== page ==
EU agency says omicron pushing COVID-19 out of pandemic phase

An official at the main European medical products regulatory agency said on Tuesday that the omicron COVID-19 variant could push the pandemic to become endemic.

Marco Cavaleri, head of vaccine strategy at the European Medicines Agency (EMA), told reporters on Tuesday that the natural immunity conferred by the highly infectious omicron strain could accelerate the progression to endemicity.

“With the increase in immunity in the population – and with Omicron there will be a lot of natural immunity in addition to vaccination – we will move quickly towards a scenario that will be closer to endemicity,” Cavaleri said. during a press briefing. , according to Al Jazeera.

When a virus becomes endemic, it means that a population has acquired sufficiently widespread immunity – either through infection or vaccination – that transmissions, hospitalizations and deaths will begin to decline.

Reports from South Africa, where omicron was first detected, indicated that although the variant is highly infectious, it does not lead to a corresponding increase in hospitalizations and deaths. Another South African study published last month found that omicron could reduce infections caused by the delta variant by creating cross-immunity against different strains, an effect that has not been seen in many other mutations of the SARS virus. -CoV-2.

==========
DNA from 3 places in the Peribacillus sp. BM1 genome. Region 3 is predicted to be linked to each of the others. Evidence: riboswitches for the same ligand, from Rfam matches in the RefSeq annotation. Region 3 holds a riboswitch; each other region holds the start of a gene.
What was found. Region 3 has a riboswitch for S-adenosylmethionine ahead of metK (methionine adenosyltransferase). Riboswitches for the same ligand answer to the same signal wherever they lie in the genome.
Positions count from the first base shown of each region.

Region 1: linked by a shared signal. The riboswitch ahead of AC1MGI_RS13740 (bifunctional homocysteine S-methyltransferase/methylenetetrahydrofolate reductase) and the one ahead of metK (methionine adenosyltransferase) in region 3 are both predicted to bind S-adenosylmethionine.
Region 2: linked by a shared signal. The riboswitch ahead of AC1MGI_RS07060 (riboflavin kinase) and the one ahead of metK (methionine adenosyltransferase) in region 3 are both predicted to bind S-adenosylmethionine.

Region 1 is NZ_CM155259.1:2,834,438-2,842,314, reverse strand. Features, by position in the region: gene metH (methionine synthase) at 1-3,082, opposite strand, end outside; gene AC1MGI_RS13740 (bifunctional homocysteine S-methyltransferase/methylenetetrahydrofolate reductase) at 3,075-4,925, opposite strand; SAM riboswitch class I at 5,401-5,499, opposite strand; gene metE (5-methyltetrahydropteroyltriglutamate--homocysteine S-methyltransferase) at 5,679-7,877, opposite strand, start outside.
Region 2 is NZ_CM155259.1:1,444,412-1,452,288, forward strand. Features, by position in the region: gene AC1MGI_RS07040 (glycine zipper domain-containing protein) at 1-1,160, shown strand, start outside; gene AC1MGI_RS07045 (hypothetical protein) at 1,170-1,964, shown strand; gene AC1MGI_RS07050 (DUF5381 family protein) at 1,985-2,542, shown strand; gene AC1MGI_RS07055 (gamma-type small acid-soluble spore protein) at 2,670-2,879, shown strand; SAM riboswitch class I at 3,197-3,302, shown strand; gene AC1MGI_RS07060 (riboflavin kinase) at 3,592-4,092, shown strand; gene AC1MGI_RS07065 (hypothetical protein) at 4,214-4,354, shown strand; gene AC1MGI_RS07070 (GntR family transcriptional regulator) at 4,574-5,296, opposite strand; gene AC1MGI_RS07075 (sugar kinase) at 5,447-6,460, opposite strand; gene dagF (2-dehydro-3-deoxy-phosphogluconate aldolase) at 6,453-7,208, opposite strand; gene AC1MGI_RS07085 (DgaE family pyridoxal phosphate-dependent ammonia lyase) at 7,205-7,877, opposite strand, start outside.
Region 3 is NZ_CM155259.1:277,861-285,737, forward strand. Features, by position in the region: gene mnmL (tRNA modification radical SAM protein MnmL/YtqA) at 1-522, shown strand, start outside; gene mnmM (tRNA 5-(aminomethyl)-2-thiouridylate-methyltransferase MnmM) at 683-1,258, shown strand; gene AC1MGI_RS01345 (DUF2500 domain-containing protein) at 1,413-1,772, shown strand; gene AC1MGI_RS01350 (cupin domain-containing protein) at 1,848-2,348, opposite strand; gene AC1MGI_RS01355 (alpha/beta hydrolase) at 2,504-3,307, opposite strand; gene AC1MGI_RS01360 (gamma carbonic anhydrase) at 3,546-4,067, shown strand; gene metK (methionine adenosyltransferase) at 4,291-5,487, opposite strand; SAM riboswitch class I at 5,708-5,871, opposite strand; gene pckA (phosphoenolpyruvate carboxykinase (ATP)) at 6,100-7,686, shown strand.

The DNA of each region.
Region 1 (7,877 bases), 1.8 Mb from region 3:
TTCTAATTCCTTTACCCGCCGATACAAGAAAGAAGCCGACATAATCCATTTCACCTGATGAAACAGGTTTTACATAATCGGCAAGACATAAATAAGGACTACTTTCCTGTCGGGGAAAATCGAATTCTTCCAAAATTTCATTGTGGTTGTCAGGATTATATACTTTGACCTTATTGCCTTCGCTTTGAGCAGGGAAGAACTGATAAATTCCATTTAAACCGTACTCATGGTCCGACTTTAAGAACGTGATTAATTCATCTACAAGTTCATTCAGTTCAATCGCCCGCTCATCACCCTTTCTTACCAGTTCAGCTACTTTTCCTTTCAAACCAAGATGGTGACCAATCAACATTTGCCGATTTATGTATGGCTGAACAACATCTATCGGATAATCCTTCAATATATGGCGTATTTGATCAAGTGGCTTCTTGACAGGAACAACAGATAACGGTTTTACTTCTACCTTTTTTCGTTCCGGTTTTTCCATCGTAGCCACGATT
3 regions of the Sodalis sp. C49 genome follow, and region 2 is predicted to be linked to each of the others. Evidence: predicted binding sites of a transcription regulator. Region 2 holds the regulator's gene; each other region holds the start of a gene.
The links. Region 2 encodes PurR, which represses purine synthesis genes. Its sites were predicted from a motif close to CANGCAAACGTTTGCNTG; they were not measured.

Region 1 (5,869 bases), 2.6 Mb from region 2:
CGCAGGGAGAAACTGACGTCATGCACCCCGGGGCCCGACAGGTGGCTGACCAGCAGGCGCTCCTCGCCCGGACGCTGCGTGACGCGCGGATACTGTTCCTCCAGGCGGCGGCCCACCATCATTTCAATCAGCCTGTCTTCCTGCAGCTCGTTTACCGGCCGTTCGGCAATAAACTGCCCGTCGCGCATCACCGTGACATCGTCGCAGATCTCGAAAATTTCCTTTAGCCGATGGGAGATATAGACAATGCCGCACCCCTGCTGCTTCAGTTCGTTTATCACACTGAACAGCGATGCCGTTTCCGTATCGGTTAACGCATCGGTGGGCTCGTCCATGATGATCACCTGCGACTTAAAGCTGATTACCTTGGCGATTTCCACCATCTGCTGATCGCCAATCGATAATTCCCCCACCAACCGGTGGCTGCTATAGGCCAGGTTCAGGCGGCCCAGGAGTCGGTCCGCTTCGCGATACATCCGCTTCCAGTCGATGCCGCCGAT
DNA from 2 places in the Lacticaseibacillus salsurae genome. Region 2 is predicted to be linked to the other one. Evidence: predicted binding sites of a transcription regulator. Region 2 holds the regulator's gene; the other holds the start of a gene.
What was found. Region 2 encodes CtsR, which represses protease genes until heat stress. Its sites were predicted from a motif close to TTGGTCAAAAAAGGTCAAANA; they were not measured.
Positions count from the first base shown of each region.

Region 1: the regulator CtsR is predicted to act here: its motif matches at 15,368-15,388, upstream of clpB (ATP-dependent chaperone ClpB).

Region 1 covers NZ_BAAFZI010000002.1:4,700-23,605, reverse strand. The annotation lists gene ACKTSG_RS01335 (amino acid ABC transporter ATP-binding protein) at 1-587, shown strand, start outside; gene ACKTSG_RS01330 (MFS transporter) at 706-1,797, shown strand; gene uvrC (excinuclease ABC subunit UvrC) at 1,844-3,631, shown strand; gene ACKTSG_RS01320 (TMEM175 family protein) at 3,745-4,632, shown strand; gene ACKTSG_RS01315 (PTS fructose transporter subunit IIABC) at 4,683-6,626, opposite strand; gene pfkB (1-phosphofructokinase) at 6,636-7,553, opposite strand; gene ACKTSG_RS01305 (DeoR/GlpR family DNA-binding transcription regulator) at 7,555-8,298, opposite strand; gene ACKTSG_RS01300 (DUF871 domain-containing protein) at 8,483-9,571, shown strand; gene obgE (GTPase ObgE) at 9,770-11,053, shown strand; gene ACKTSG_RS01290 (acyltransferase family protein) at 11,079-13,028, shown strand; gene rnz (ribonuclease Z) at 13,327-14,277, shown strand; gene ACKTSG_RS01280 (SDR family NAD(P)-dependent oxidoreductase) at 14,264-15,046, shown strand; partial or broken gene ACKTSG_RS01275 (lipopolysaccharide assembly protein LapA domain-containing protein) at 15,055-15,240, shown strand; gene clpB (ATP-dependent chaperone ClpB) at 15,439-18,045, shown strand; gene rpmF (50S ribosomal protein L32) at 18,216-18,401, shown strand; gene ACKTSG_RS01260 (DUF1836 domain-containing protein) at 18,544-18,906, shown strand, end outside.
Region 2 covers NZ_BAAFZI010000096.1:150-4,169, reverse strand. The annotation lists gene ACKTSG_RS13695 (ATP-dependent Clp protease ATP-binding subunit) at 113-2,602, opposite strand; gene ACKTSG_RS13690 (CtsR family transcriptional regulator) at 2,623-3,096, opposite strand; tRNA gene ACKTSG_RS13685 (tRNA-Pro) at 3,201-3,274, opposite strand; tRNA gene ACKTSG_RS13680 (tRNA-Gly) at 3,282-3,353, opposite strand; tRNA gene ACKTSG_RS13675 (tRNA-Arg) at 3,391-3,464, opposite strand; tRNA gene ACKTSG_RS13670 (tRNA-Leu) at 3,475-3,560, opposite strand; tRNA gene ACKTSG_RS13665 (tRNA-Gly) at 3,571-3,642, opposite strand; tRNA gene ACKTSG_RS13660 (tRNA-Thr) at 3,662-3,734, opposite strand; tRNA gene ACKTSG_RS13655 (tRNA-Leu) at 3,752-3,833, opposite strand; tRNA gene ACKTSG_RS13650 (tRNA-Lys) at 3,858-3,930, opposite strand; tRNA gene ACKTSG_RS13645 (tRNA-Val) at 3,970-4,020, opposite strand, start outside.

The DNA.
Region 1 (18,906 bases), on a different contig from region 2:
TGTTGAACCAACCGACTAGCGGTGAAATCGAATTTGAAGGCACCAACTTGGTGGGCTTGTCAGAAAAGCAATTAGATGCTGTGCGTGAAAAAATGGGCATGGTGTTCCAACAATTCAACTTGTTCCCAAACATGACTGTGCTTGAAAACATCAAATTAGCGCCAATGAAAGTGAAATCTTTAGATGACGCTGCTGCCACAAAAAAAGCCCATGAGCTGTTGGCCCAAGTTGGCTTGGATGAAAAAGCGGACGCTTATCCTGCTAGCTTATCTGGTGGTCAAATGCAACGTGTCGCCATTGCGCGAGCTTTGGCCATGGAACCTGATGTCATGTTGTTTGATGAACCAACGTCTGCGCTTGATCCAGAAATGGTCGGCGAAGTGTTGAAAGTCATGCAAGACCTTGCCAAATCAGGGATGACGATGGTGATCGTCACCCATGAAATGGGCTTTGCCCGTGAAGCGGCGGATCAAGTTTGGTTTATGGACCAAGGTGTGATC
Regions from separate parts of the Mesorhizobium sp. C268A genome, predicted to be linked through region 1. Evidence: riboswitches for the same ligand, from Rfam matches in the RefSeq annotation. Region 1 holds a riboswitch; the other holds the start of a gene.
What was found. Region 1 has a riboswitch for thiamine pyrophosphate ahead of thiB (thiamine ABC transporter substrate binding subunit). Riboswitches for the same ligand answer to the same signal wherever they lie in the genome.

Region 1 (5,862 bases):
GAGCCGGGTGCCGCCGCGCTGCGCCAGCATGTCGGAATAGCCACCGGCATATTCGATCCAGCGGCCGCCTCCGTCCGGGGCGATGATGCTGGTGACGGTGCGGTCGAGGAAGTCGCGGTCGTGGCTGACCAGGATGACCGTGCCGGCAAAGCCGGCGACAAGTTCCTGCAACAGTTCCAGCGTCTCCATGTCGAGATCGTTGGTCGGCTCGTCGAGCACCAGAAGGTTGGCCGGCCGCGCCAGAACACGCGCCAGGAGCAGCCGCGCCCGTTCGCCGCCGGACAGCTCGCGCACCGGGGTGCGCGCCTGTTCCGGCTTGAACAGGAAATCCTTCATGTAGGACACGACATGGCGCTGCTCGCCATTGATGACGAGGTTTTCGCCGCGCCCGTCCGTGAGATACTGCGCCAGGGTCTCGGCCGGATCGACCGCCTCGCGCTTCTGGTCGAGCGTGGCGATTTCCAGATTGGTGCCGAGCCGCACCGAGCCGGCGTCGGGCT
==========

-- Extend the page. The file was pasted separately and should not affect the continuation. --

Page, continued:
During its briefing on Tuesday, Reuters reported that Cavaleri had also expressed doubts about the need for a fourth dose of the COVID-19 vaccine, telling reporters such an approach was not “sustainable.”

“Although the use of additional boosters may be part of contingency plans, repeated vaccinations at short intervals would not represent a long-term sustainable strategy,” he said.

“It is important that there is a good discussion around the choice of the composition of the vaccine to ensure that we have a strategy that is not only reactive … and try to propose an approach that will be adapted in order to prevent a future variant, ”he added.

Cavaleri’s remarks echo those of British infectious disease expert Sir Andrew Pollard, who said earlier this month that repeated vaccination every few months was “not sustainable”.

Pollard, who helped develop the AstraZeneca COVID-19 vaccine, said: “It really isn’t affordable, sustainable or probably even necessary to vaccinate everyone on the planet every four to six months.”

“We haven’t even been able to vaccinate everyone in Africa with a single dose, so we’re definitely not going to get to a point where fourth doses for everyone are manageable,” he added.

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